Posts Tagged ‘Sketch Book’

Sketchbook: No Direction

Tuesday, September 25th, 2012
Sketch Study of Woman in perspective

Sketch of Woman in perspective

Direction is a strange thing.

Sometimes it’s there, and sometimes it’s not.

Lately, it’s been… not.

Usually I have the opposite problem: all direction, no time or energy. I still have no time, but I’ve had the energy, and I’ve been trying to figure out how to apply it.

When I start work on a new woodblock print, I know what the image is going to be. I always know before I even start drafting the image what it is going to be. My preparatory sketches are a chance to work out the details, but the main idea is there when I begin.

The imagery isn’t floating around my brain right now though. I’ve got the energy to carve up some blocks, but the usual imagery isn’t floating around up in my head.

When I get like this, the answer is just to start drawing. The image at the right is a little sketch to try to work out a seed of an idea. There might be a tree that can grow out of that seed eventually, but not now. I drew it to see if there was something in that image that felt right to me, something I would want to make a finished piece with.

There wasn’t.

Below is a sheet from my sketch pad that is just a smattering of ideas on the same page. Nothing significant, just a few ideas to see if there is some imagery hidden in one of those ideas that I can extract for a print.

Sketchbook page

Depicting the regression to jets.

There was nothing there.

I’ve learned that when I regress to drawing jets, that the imagery I’m working with isn’t going anywhere.

Nothing wrong with jets, they just don’t sop up my creative juices in the way I am looking for.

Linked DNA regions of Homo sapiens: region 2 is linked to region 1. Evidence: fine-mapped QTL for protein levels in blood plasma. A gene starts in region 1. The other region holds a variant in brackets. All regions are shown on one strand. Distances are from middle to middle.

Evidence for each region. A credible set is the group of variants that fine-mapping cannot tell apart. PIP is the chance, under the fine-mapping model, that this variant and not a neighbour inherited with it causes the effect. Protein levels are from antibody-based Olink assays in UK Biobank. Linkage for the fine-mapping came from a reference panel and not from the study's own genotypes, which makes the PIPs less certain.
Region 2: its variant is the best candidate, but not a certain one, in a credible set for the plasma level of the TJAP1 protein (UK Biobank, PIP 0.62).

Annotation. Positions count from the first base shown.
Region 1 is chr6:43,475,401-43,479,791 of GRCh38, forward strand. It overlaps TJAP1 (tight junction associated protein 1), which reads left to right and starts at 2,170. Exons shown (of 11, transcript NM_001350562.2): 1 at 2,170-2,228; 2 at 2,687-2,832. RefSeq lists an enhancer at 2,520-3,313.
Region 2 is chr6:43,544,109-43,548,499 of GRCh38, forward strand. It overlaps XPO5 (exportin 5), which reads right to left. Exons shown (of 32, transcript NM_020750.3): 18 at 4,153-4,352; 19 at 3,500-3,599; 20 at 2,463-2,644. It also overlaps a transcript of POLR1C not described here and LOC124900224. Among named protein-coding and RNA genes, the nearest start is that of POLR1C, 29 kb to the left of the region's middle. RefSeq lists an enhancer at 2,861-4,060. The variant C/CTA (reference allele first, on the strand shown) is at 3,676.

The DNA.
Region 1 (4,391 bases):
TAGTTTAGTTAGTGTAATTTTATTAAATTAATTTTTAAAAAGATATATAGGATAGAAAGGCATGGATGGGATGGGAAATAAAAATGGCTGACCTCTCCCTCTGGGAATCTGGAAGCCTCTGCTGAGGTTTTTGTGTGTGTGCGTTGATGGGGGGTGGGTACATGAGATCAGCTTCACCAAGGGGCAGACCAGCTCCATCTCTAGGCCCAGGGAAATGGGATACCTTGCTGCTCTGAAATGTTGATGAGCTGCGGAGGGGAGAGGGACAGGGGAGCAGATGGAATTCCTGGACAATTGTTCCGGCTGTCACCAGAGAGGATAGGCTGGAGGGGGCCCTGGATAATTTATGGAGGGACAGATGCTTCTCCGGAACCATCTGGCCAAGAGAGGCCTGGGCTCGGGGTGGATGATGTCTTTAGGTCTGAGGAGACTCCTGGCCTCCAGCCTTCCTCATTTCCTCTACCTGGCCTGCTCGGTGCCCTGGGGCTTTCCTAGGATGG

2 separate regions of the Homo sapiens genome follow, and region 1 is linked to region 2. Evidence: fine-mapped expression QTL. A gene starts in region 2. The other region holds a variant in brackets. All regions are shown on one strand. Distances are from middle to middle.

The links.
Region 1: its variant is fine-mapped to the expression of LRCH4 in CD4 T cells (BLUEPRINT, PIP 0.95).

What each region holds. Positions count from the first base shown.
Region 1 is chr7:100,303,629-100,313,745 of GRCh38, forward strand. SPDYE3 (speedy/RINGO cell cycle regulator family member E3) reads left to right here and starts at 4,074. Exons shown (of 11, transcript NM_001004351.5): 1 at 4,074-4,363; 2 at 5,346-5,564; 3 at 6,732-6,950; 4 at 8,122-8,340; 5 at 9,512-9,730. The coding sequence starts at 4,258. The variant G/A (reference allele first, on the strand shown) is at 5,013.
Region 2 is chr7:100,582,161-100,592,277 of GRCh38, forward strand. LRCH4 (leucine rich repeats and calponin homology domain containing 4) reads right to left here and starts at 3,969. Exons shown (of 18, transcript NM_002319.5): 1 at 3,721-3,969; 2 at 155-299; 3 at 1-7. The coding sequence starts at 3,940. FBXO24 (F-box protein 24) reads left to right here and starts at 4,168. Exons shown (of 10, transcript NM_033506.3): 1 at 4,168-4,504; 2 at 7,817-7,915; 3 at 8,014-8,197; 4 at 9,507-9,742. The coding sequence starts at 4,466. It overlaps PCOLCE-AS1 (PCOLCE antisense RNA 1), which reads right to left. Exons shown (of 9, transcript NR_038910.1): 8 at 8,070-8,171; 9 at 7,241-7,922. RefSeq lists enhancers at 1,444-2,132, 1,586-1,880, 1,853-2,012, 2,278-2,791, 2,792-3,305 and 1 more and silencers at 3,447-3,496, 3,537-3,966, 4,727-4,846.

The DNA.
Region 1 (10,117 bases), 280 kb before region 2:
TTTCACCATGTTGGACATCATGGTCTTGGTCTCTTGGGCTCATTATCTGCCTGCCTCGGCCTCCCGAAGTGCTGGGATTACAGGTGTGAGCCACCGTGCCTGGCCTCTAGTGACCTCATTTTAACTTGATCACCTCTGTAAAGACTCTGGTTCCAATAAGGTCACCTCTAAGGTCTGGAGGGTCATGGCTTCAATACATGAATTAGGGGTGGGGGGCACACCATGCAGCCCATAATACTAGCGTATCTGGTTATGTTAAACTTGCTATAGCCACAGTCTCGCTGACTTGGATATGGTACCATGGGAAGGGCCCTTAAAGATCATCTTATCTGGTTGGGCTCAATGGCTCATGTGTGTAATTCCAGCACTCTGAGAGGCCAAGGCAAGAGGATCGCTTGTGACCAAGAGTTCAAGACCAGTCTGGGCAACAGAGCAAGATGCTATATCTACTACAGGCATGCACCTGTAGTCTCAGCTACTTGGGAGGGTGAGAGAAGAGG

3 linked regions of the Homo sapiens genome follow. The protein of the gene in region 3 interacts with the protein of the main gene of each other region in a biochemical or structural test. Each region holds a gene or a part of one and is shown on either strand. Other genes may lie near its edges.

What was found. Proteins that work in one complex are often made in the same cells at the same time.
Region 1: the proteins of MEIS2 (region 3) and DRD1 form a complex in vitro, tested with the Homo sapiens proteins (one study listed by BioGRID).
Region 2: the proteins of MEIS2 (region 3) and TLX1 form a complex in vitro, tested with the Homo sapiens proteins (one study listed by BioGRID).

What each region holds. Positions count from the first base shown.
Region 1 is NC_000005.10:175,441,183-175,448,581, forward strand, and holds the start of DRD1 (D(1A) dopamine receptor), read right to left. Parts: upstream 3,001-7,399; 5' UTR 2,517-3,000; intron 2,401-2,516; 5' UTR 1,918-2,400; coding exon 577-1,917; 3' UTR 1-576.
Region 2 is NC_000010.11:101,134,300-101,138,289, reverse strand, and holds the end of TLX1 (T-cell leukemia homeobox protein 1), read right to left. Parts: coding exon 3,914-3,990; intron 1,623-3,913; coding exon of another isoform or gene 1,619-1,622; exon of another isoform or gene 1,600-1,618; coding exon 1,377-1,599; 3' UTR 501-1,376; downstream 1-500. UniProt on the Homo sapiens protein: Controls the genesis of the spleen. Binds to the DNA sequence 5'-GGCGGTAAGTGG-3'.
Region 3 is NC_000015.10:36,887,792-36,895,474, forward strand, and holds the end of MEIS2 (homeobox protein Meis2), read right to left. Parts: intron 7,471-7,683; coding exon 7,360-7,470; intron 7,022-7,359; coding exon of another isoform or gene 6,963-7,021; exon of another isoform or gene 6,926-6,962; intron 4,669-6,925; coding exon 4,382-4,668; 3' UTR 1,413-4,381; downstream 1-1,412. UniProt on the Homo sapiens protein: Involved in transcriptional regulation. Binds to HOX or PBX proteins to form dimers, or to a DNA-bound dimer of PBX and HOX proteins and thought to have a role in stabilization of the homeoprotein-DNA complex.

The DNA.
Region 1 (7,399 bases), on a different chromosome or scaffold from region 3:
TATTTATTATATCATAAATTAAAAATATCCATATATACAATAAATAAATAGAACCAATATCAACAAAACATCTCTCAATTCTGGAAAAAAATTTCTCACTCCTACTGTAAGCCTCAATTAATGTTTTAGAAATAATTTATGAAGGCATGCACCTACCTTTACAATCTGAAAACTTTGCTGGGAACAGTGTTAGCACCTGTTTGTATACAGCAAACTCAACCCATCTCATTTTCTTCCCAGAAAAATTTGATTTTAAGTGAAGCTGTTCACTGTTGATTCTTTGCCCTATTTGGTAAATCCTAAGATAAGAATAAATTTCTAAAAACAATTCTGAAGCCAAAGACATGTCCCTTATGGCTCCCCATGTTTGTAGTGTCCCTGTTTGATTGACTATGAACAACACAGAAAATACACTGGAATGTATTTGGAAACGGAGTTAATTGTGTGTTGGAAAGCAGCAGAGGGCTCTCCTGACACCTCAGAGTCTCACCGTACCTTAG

Also, when I say “there’s nothing there”, what I mean is that the images in the sketches don’t hold any emotional resonance for me. They don’t make me feel anything, other than “that might be interesting”. To me, if “interesting” is the only emotion that an image evokes, that image is not good enough.

So, I go to an old stand by, I draw myself.

sketch of myself on a couch

Yours truly on a couch

This is a nice little pencil study, but there isn’t any juice in this. It may look ok, but there isn’t anything in this image that makes it interesting, or provides a vehicle for meaning.

This is gonna need more work. What do I do?

Actually, I do know what to do. This “woe is me, I am without direction” post is just a set up. I know exactly what to do, and I’ll let you know, just as soon as it’s done.

Kindred Art – Art That Speaks To Me Loudest

Thursday, June 24th, 2010

Wednesday is a busy day for me – rush to work in the morning, work all day, spend the evening at a buddies house, pick up some groceries, and finally make it home around 9 pm.

pencil sketch of my hand

Pencil Sketch from my sketch book

After getting laundry in the washer, I finally had time to myself around 9:15. Time to draw. I put on some music, got out my pencils, and started drawing the nearest thing to me, my other hand.

Let me back up half a sentence, because this bit gets to what I’m writing about today. I didn’t just put on some music, I put on Mahler, Das Lied Von Der Erde.